To Teach or Not to Teach?

That is the question.

Today I am going to discuss something which fills me with a source of anxiety; the future, my career.

I left my previous job 2 years ago now. It was an extremely stressful point of my life, as I didn’t leave on the best of terms with the company itself. I still keep in contact with some of the friends I made there.

I defined myself by my job. I changed my whole personality to fit in within the culture. A whole new wardrobe (2 months before leaving). So when the box of my desk arrived, it struck me. Who am I? 

I was lost. I did plenty of soul searching and the only thing I still felt love for was Tai Chi. Always a reliable friend keeping me calm. So I decided to explore whether I could do something with the only skill I had left. I asked my instructor about the ParkLives classes he runs, and whether I could join in for the summer whilst I was sorting out my head. Over a year has passed and my head still feels lost.

Over a year has passed and my head still feels lost. I searched loads of websites trying to determine what personality I was, how to find out my own purpose, went through all the lists of what my perfect day at work would be. Nothing.

Do I use what I learned to go back to the fast-paced Regulatory career? Regain the respect, intellectual challenge, and salary which I had? Do I stay a Tai Chi instructor? Not making much money but living on my own timetable, helping others?

To be continued…

 

 

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The Unpredictable Public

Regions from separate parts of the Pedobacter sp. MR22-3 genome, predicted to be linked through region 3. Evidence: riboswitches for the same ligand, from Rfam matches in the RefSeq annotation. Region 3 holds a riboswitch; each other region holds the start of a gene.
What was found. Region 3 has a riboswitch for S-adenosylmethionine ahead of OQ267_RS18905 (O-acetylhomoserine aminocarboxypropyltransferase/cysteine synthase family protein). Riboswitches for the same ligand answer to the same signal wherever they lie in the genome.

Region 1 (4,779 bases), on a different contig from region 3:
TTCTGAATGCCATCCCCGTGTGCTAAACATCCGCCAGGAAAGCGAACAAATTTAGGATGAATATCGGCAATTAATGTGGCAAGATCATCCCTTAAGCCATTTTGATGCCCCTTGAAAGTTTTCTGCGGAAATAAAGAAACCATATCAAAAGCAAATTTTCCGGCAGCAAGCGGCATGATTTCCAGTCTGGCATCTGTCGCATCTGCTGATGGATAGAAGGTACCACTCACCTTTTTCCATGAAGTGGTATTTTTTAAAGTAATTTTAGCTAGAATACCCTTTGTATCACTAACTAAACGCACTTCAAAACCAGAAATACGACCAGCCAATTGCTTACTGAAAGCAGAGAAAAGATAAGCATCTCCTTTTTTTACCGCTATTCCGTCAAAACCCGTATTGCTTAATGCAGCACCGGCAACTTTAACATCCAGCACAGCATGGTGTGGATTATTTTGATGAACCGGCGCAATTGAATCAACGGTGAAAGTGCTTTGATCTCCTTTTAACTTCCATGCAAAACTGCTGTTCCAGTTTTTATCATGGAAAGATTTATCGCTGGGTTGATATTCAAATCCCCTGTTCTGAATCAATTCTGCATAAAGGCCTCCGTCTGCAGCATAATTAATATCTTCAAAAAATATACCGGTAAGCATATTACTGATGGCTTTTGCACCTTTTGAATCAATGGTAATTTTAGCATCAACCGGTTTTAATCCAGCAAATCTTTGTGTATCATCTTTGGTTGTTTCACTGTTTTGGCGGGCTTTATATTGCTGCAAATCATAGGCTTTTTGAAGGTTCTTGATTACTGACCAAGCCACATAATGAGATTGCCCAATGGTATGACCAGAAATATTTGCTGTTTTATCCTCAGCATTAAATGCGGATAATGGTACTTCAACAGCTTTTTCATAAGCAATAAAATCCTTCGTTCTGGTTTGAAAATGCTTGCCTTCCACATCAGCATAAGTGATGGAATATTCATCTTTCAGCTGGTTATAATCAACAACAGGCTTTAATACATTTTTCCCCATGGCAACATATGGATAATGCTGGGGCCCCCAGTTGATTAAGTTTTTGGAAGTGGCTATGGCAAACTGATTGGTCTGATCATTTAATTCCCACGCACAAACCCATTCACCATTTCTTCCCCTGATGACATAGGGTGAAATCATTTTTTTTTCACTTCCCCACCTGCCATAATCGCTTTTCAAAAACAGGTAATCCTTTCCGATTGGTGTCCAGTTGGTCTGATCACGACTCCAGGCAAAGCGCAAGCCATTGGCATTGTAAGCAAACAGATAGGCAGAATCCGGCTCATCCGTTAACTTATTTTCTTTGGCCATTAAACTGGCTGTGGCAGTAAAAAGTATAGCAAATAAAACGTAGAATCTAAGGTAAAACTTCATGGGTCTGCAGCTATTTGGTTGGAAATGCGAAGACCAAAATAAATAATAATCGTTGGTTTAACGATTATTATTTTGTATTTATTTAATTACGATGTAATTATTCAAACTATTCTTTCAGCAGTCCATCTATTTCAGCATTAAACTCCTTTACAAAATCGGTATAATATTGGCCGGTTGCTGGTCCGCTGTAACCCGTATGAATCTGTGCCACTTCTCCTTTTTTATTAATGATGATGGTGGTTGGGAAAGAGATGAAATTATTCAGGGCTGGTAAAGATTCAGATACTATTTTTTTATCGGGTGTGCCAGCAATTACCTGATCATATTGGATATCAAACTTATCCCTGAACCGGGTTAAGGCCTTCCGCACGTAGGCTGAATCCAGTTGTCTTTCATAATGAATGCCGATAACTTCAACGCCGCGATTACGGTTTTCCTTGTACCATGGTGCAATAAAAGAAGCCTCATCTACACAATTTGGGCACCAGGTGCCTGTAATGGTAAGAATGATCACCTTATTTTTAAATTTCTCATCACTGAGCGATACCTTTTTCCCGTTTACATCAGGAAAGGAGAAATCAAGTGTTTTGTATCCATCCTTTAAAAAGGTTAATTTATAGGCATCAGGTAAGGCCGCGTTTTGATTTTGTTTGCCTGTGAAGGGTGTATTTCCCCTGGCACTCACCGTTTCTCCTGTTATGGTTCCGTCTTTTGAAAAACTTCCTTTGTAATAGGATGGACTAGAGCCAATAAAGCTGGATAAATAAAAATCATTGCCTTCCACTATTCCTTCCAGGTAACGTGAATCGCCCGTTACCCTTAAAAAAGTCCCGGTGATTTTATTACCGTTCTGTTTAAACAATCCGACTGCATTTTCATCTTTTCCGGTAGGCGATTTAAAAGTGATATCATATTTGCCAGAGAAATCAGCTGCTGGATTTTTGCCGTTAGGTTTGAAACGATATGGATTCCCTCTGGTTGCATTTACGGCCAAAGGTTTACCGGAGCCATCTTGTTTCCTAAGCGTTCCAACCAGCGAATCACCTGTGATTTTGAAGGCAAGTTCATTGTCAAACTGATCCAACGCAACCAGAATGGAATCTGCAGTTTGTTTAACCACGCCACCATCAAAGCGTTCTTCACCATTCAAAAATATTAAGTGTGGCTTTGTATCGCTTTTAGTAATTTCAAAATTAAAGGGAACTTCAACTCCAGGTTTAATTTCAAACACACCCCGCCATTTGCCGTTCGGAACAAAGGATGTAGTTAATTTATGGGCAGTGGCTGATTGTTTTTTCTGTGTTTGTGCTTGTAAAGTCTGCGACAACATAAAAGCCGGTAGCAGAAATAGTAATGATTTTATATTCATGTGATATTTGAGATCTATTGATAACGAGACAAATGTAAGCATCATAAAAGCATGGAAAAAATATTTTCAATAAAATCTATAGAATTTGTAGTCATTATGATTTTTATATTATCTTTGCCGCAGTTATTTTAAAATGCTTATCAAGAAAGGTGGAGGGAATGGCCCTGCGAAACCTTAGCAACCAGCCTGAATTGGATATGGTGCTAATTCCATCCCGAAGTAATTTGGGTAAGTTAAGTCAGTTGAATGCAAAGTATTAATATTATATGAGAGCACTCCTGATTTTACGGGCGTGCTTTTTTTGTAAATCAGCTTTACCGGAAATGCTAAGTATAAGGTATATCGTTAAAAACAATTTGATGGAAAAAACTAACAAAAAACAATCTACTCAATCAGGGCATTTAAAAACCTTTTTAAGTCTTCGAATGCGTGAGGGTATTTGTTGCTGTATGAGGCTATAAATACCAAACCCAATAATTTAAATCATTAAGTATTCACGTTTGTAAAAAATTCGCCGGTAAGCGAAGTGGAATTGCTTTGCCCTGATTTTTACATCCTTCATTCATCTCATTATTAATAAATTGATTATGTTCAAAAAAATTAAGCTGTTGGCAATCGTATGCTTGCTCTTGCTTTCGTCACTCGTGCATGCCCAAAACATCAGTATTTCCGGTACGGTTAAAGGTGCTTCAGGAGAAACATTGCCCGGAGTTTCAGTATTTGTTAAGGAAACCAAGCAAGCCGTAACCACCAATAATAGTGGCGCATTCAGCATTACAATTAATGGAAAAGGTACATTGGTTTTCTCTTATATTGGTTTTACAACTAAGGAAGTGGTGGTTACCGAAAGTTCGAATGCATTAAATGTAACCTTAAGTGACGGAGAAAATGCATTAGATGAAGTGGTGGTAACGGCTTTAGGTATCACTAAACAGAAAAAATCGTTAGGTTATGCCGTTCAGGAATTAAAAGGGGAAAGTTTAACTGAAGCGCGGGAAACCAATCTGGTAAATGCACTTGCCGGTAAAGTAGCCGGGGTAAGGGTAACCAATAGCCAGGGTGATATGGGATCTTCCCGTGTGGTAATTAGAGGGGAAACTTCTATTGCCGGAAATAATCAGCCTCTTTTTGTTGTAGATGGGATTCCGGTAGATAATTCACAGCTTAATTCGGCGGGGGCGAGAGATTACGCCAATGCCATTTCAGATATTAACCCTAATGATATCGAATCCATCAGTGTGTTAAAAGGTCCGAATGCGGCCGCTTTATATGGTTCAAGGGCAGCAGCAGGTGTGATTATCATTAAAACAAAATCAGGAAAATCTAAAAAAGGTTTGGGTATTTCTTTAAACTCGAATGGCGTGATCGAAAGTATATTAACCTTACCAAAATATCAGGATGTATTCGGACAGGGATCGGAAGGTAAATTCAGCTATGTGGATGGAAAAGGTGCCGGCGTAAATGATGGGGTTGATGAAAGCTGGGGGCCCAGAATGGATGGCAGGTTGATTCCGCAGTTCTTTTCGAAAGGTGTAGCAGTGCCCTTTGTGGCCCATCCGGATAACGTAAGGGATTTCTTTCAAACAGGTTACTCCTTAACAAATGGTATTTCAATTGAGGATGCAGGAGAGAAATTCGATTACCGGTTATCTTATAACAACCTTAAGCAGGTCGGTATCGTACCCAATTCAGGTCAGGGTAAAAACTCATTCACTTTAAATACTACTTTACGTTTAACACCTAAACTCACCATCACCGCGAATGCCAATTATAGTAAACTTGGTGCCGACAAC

This weekend I was asked to deliver Tai Chi tasters for Park Lives at a stand they were hosting. I figured that this was quite a break for me, getting out there and promoting my sessions and Tai Chi in general. The stand was at the Bullring in Birmingham (UK) outside by St Martin’s Church.

My morning didn’t get to a good start. Having only managed to get to sleep at 3am, I was groggy but determined to make a good impression on the general public.

The stand was very nice, with some turf, signs, benches and fences to make it feel more like a park in the city centre. Unfortunately, the wind wasn’t in our favour and kept knocking over the signs and benches, much to the delight of some of the public.

I managed to get a few Tai Chi tasters in. All the passers-by were more interested in sitting down and eating their lunch than getting involved in some gentle qigong. So I am not sure whether I managed to promote my love effectively.

The public was varied in their approach to the stand, some were happy with their children to play with the Hoola hoops. Others wanted free stuff, others wanted to cause trouble or a conversation. Such is the general public. This makes it very difficult to deal and predict how people will react to what you say. Every person who approached was an unknown, anxiety-causing entity. Children were predictable, it was the adults which made it quite difficult for me to deal with.

Public

So how did I deal with this?